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Working Paper Number SEHSD-WP1989-12 or SIPP-WP-87
Karen E. Smith
Component ID: #ti1578498926

Introduction

Analysts who want to examine events that occur over time face the problem of how best to process information from longitudinal data files. The standard approach for processing such data is to create a "person-linked" file, by linking a11 periods of information for each person onto one record. Person-level longitudinal analysis involves looking at each person-record to see how characteristics  or behavior changed over time. While this approach works if only the individual's characteristics are  of interest, it is cumbersome if the analyst wants to look at groups of people such as families or households, because such groups may change over time – people move out of households, people marry into families, people die.

An alternate approach for processing longitudinal data is to create a "person-month" file, by keeping each period of information for each person on its own record. Person-level longitudinal analysis involves looking at multiple records for each person to see how characteristics or behavior changed over time; looking at multiple records across months is equivalent to looking at a single person-linked record in the other approach. This paper will demonstrate that the person-month file is less cumbersome than the person-linked file for analysis of groups of people. This approach also provides substantial resource savings, even if only person-level analysis is done.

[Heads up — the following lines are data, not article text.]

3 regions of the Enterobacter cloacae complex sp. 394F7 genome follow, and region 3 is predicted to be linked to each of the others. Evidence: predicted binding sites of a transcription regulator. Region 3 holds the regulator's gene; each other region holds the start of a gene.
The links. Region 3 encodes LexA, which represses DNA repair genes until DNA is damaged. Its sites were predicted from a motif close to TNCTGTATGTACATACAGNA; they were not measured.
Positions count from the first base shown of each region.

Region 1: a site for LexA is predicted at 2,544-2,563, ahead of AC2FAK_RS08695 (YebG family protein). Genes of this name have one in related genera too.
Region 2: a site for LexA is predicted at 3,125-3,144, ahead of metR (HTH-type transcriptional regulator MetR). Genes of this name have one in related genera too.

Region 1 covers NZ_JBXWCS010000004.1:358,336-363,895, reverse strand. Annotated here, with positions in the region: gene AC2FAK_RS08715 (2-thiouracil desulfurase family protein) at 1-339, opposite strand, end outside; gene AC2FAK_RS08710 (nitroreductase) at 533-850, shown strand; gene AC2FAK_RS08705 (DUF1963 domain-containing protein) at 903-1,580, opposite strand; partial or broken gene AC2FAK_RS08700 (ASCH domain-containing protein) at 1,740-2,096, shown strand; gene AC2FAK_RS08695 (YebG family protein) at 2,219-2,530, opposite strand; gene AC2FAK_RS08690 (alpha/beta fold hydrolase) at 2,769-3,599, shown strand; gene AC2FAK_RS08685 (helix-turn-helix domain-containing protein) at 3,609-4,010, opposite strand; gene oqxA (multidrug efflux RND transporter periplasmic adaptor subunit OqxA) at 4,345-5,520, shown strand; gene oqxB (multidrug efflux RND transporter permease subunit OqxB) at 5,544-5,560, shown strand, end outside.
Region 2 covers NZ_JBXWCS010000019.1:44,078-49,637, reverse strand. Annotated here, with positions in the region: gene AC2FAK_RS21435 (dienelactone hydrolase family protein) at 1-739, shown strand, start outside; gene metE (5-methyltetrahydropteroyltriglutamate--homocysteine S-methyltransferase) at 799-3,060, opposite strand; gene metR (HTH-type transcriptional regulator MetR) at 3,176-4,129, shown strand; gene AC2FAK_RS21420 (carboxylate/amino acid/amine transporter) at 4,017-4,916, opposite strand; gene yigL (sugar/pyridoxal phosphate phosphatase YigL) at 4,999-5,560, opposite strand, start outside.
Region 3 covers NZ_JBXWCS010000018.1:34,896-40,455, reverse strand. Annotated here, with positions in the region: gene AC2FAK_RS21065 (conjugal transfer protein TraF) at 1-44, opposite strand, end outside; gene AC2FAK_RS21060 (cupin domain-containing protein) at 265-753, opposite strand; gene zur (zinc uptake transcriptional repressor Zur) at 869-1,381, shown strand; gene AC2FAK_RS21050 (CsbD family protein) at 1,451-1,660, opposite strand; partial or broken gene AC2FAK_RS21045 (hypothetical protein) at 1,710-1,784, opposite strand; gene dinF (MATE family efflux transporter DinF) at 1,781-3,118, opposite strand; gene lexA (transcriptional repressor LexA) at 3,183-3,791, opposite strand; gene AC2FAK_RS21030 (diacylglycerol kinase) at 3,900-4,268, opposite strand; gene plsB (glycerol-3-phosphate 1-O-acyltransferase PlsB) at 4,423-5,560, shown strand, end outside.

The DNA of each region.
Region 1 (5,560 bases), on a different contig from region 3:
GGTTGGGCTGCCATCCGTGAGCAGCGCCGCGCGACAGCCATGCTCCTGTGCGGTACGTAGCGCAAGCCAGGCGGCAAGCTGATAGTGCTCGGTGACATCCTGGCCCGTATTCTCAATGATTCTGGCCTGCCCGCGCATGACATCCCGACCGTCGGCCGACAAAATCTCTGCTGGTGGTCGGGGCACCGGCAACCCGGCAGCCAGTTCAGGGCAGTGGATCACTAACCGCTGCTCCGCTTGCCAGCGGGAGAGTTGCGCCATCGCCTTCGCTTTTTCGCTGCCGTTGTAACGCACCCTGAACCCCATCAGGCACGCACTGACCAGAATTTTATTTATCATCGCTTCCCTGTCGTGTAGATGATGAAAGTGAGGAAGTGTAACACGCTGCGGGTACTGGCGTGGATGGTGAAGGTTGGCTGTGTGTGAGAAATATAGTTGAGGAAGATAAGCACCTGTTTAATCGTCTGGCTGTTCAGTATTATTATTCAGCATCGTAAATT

This paper illustrates the use of both person-linked files and person-month files for doing longitudinal analysis with monthly data from the Survey of Income and Program Participation (SIPP). First, some background pertaining to the SIPP and general problems of defining units is provided. The paper then describes and examines each method's ability to do person-level analysis and unit-level analysis. In this instance, all examples of unit-level analysis use the family as the unit, although the results are equally applicable to other types of units. It then compares the two methods of processing and their resource requirements. Finally, it includes an appendix with computer code in both PL1 and SAS that implement the person-month method.

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